So I am looking for a decent set of kitchen knives. Any suggestions? I have been eyeing off some nice Japanese knives on eBay. Wondering what you use right now and if you have seen any that you would really like?
I use Global Knives; they're good.
I had cheap ikdea chinese crap that couldnt even cut a tomato in the end :( Bought one japanese made knife and its silly how much safer and awesome it is. German style knives with those grooves on the sides can be good to cut vegies so the slices dont stick to the knife but the steel can be a bit softer that.
So long story short generally you won't need any other knife in a kitchen than a Santoku style one. (im no chef but do like cooking and cutting s*** up is important to do safely and neatly)
go find the local butcher in your area (yeah I know they're dying out)
buy at least $40 bucks worth of meat and then ask him... he'll prolly keep you glued to the spot for a good hour or so if you'll listen to what he has to say eh
Great collections at a good price at Harris-Scarfe at Chermside.
Theres also a good Knife store at Chermside just down from Coles.
yes, drop 300 dollars on a global set, and decent sharpener (maybe a 300/1000 grit whetstone - oil or otherwise, we have a water one) in that price, and as long as you spend the time sharpening them every few weeks... or before every use with that sword thingy (i forget the name).
here's some mothery women to show you how it's done.
so in summary
whenever i see people 'discuss' knives on the internet, i see you all as dwights
I bought a set of Furi knives about 8 years ago. They're a soft steel so they need sharpening fairly regularly, but they're beautiful knives and we use them almost daily. Cannot recommend them highly enough.
As long as you use the sharpening device that comes with them, they're awesome. Otherwise, Zwilling J.A. Henckels are outstanding as are the Shun and Sakura knives from Japan.
^ this link above - looks the goods, I need advice on blade material types and how often to be sharpened, what's a better blade one that doesn't have to be sharpened as much or one that is sharpened before each use?
What do you use to cut on, Wood? Plastic? Glass(not any more!)
These knives are just pieces of metal. No bulls***, other than the cool man they go into. Available everywhere, but cheaper online. Piss easy to sharpen and clean.
Also a bunch of these scanpan ones to eat steak:
In my opinion you only need 3 kindes of knives:
A tradition chefs knife - you know the stock standard thing you use to cut tomatos and people.
A Cleaver - I love em, for ages that is all I used for everything, including deboning meat! They can be used to cut, shred, pound and crush your food into submission.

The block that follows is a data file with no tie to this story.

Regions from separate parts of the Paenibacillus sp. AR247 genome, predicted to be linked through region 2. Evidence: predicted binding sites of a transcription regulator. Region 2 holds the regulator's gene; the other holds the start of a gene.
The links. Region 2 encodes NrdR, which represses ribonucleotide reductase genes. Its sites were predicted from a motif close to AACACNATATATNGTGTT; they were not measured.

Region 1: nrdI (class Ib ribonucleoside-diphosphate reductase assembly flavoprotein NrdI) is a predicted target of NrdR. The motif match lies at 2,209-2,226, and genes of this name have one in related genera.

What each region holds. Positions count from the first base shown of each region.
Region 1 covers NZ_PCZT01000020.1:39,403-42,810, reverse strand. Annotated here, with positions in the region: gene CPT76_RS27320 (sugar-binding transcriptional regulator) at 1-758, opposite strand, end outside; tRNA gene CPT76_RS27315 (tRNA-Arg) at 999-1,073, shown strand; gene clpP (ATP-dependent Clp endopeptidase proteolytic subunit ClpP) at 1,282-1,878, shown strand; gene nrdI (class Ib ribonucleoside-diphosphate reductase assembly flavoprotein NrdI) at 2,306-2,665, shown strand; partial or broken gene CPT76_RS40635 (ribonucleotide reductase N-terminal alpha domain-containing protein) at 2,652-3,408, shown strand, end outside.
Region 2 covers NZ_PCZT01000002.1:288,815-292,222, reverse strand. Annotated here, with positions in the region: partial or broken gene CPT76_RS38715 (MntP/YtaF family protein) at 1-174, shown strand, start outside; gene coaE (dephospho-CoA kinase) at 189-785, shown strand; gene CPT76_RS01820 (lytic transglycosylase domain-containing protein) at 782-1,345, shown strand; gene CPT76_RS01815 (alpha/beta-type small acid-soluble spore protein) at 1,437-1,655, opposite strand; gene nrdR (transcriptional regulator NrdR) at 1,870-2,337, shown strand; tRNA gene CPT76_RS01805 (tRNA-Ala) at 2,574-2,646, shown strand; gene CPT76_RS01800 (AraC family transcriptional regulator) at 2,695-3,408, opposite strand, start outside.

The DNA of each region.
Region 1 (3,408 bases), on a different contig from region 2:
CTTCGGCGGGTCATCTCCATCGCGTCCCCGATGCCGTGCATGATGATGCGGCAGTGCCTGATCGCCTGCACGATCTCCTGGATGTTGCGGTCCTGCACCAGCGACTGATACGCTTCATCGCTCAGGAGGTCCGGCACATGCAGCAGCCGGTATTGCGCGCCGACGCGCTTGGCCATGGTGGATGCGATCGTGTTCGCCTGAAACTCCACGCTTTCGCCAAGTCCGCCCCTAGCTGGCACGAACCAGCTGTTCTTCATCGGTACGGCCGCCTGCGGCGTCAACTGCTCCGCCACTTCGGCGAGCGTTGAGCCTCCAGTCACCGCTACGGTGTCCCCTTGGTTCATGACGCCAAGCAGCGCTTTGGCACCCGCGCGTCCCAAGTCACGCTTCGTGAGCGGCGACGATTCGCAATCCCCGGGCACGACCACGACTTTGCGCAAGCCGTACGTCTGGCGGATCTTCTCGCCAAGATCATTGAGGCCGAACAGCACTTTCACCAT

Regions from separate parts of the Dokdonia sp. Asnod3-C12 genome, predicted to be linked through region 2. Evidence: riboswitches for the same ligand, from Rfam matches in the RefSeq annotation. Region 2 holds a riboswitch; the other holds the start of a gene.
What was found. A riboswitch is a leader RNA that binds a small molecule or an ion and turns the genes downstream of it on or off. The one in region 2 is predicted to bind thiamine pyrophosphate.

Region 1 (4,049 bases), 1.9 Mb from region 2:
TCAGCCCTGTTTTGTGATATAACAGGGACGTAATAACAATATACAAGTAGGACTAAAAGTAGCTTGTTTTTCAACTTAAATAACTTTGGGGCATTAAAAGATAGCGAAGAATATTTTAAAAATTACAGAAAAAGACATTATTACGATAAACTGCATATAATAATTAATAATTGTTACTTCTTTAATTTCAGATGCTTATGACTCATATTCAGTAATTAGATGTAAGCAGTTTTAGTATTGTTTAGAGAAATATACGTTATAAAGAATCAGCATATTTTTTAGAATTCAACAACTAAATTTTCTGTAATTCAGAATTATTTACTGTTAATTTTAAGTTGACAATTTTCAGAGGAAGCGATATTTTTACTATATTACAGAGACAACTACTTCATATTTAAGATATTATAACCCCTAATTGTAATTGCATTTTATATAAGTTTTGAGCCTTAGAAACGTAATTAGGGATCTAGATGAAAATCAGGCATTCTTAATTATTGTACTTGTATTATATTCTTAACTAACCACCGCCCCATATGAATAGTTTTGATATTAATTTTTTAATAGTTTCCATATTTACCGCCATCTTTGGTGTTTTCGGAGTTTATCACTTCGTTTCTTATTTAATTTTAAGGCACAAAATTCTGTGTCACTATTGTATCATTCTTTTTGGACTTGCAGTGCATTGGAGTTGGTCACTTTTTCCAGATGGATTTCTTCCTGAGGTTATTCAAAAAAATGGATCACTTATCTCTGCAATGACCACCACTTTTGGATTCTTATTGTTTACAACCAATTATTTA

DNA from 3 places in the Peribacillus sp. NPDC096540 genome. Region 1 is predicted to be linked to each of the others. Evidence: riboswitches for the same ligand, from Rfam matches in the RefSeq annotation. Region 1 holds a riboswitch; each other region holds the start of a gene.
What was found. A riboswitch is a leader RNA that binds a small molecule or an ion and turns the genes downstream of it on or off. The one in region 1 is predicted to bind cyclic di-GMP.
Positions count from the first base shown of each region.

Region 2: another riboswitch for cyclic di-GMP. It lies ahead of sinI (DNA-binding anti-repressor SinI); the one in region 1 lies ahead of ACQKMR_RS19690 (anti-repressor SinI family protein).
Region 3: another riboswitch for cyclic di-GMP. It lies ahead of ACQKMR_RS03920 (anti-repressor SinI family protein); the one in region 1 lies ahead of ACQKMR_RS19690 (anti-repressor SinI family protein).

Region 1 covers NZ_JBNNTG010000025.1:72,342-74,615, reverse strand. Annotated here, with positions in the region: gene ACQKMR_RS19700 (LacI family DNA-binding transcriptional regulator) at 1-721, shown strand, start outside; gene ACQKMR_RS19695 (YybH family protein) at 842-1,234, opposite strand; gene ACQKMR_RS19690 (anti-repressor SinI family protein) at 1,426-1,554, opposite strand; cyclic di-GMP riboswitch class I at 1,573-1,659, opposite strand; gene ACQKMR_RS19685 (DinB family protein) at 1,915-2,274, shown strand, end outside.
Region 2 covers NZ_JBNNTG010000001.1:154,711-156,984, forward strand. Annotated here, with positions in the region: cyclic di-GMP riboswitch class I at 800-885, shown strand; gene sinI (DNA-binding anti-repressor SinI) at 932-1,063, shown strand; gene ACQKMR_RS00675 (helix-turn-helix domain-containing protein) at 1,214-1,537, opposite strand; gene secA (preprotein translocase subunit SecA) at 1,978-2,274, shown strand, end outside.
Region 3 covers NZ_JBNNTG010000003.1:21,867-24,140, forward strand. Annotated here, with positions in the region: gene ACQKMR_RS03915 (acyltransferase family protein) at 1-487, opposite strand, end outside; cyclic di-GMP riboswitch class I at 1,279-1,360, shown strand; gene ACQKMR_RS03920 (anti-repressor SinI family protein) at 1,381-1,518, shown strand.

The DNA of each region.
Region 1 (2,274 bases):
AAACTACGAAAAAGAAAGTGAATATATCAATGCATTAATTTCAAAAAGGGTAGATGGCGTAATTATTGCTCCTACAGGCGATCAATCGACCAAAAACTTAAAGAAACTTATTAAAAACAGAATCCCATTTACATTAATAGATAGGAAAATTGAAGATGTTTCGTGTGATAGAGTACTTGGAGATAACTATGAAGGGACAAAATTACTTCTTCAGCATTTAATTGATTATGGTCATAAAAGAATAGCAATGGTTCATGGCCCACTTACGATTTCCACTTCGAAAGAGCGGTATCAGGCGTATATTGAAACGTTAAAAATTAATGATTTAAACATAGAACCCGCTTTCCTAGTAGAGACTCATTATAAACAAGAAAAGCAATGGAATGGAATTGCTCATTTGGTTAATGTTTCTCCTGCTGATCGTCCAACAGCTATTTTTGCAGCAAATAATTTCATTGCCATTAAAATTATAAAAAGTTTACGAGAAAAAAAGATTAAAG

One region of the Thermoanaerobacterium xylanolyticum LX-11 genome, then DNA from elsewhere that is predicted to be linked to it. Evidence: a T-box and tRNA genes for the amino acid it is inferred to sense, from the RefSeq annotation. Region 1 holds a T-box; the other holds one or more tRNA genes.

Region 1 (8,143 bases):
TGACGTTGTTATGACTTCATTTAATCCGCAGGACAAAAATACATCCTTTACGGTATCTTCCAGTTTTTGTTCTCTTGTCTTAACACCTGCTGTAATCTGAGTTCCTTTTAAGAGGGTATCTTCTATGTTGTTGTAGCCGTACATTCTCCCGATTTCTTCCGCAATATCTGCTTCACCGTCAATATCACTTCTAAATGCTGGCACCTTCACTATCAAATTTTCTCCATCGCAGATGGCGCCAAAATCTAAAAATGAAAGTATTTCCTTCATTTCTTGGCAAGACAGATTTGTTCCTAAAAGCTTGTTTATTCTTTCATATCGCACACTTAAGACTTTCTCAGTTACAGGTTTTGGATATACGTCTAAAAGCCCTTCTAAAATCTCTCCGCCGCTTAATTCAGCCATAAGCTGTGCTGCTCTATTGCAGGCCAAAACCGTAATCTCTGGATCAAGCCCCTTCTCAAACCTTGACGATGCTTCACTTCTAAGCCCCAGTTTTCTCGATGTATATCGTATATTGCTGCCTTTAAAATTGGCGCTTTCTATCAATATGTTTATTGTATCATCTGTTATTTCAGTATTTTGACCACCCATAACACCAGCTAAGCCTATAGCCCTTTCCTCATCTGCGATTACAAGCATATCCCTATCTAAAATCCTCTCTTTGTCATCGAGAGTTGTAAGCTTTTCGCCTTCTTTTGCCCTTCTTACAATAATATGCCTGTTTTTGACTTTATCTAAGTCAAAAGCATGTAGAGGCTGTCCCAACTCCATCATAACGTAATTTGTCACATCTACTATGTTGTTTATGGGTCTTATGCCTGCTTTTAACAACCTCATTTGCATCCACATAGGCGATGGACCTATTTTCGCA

A breadknife - or any sort of serrated knife. Good for bread and everything else like pumpkin.
Optional knife is a filet/deboning knife only if you enjoy buying whole chickens because you are too poor/cheap to pay double for prepared meat.
Yeah it's been over 15 years since i've done my cheffing, so i'm out of the game for a while, Just want the traditional French/Kitchen knife really until I get back into.
I really want to get into some Sushi making etc
F***. I didn't know you were a chef, sorry for being condescending. Kinda glad you kinda agree with me, kinda.
No sorry you were right, My skill sets are exhausted and way out of date, its been 15 years SINCE i've done it lol!
Don't buy a knife set!! just buy two or three knives and get exactly what you want. I wouldn't bother too much with the expensive stuff, just get a good steel and get it sharpened every 6 months.
The Victorinox knives are very servicable and cheap -
but if you want to spend a bit more Global are great, or spend even more and get a MAC.
I'd get the 10" Chef's knife, a bread knife, and a paring knife. Next time you're near a chinese market get a cheap cleaver as well. Try and get synthetic handles over wood ... easier maintenance ( wood you shouldn't put through dishwasher, and should oil it every once and a while ).
I'm also partial to the big slicing knives ( often called a ham slicing knife ) perfect for carving roasts ... and surprisingly also very good for filleting fish.
..........fairly average first post
I've got the cleaver and well... god it's good!
Having worked in kitchens its kind of hard to understand why people ever want to buy sets of knives, unless you plan to butcher your own carcasses or fillet fish there is no point. All you need is a cheffy knife (big or medium depending on your skills), paring and maybe bread.
Global are good and light, germans are good and heavy and japs are psychotically sharp but expensive. Victorinox gets a mention for being by far the best cheap knives.
The best knife you can buy for a reasonable price (ie. a lot but not 400 bux a lot) is a kasumi IMO. Japanese, Damascus and resilient. I have a kasumi chefs knife that is two-three years old now, half and half home and work and I have never sharpened it, just honed, and it is still too sharp for cheap chopping borards, cutting into them and dragging.